Texas A&M University at Galveston is a special-purpose campus of Texas A&M University offering undergraduate and graduate programs under the name and authority of Texas A&M University. With a distinct identity in marine themes, Texas A&M Galveston is intimately connected to the land grant mission of Texas A&M University and, as such, its academic programs and research initiatives are linked to finding basic and applied solutions in maritime affairs, science and technology, and ocean studies. The institution is under the management and control of the Board of Regents of The Texas A&M University System. For more information, visit www.tamug.edu.
Uppercase a title when it comes before a name, but lowercase a title when it comes after a name.
Uppercase names of offices.
In general, do not use abbreviations or acronyms that the reader would not quickly recognize. Never abbreviate university, department or association.
Abbreviations of degrees, expressions of time and names of countries take periods with no space between the elements.
To prevent awkward line breaks, do not put a space between initials used as a first name.
Most abbreviations are spelled without periods: CFO, CIA. Add an “s” but no apostrophe to plural forms of abbreviations:
The first mention of organizations, firms, agencies, groups, etc., should be spelled out.
The Texas A&M Engineering Experiment Station is the engineering research agency of the State of Texas. TEES was established in 1914.
Readers may not be familiar with academic degrees. It usually is better to use a phrase instead of an abbreviation.
Use an apostrophe: bachelor’s degree, master’s degree, and so on.
Uppercase: Bachelor of Arts, Master of Arts, Doctor of Philosophy, and so on.
Use abbreviations such as B.A., B.S., M.A., M.S. and Ph.D. (with no spaces between letters) only when needed to identify many individuals by degree on first reference or if usage would make the preferred form cumbersome. Spell out all others. Use these only after the person’s full name, and set the abbreviation off by commas.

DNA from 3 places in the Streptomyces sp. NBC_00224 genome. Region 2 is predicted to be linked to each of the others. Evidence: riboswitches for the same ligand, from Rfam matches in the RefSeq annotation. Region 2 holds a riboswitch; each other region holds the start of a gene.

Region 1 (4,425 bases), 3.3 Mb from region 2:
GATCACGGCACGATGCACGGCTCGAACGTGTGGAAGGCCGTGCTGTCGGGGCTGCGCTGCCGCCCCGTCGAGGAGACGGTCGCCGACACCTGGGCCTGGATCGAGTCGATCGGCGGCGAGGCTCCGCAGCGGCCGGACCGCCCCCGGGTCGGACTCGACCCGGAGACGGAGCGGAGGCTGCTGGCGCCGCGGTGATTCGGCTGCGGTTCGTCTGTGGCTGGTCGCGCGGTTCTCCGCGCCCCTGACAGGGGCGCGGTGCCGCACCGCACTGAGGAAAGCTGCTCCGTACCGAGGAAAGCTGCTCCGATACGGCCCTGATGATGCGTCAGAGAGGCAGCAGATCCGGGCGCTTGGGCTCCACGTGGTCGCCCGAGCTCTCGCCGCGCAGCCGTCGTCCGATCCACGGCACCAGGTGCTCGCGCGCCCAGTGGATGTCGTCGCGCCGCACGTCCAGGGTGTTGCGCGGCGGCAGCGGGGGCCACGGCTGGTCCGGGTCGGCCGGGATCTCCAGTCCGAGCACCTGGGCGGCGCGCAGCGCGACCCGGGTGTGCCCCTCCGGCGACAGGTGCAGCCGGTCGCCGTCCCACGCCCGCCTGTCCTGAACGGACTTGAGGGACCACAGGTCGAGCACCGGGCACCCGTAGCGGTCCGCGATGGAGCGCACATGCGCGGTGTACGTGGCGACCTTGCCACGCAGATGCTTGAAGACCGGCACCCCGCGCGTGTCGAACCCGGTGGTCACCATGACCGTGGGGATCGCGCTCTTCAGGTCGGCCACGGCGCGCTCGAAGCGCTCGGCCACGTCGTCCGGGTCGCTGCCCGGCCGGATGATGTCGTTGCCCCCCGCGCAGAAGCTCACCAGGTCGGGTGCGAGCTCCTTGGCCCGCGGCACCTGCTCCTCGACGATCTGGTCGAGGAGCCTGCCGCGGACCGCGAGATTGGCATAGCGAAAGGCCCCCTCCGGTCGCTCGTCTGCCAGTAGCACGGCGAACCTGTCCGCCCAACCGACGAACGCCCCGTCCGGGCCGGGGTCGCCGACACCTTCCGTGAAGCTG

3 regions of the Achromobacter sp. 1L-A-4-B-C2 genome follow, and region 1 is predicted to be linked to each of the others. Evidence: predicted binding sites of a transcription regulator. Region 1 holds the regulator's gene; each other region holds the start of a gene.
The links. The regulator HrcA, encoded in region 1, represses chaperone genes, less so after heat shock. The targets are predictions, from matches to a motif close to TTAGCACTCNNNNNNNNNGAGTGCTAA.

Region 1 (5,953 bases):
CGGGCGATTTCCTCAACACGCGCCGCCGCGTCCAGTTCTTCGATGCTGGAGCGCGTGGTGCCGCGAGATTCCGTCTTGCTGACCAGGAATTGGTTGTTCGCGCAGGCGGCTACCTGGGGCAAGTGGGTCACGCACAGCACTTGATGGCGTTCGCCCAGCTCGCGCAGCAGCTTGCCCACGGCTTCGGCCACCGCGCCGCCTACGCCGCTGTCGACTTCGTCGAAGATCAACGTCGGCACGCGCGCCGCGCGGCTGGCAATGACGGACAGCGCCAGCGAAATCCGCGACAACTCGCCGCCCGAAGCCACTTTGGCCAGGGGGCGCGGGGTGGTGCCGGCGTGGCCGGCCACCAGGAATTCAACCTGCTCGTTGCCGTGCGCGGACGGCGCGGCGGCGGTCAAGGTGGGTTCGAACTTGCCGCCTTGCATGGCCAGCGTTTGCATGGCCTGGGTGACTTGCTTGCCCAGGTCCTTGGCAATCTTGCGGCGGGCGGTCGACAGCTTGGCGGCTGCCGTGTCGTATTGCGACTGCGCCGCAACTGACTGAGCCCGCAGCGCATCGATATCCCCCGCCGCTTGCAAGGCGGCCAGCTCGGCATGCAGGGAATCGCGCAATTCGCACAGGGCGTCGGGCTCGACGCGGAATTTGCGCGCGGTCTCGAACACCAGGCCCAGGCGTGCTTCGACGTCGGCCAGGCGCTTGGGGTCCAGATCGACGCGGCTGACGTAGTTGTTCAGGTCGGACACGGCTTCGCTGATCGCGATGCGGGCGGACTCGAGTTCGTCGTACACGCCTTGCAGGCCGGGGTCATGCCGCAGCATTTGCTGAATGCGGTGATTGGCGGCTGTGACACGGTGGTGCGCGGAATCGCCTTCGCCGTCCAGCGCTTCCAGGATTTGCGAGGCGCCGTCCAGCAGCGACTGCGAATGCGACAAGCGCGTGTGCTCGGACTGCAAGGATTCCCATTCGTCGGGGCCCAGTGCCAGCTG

Capitalize if referring to a specific department or other academic unit by its full proper name. Otherwise, use lower case.
Lowercase and spell out titles when not used with an individual’s name.
Capitalize and spell out when a title precedes a name.
Very long titles are more readable when placed after a name.
Adjunct refers to a temporary faculty appointment; lowercase.
Use the spelling that ends in –er (not advisor) unless the other spelling is part of an official title.
Always use figures.
Alumnus (alumni in the plural) refers to a man who has graduated from a school. Alumna (alumnae in the plural, but rarely used) refers to a woman who has graduated from a school. Alumni refers to a group of men and women.
In most cases, the less formal bachelor’s degree is preferred.
Capitalize official names; do not capitalize unofficial, informal, shortened or generic names. Do not capitalize in phrases such as the center, the institute or the recently renovated museum. Do not capitalize seasons or semesters (Spring Break is an exception). Do not capitalize the word university or system when it is not in the name.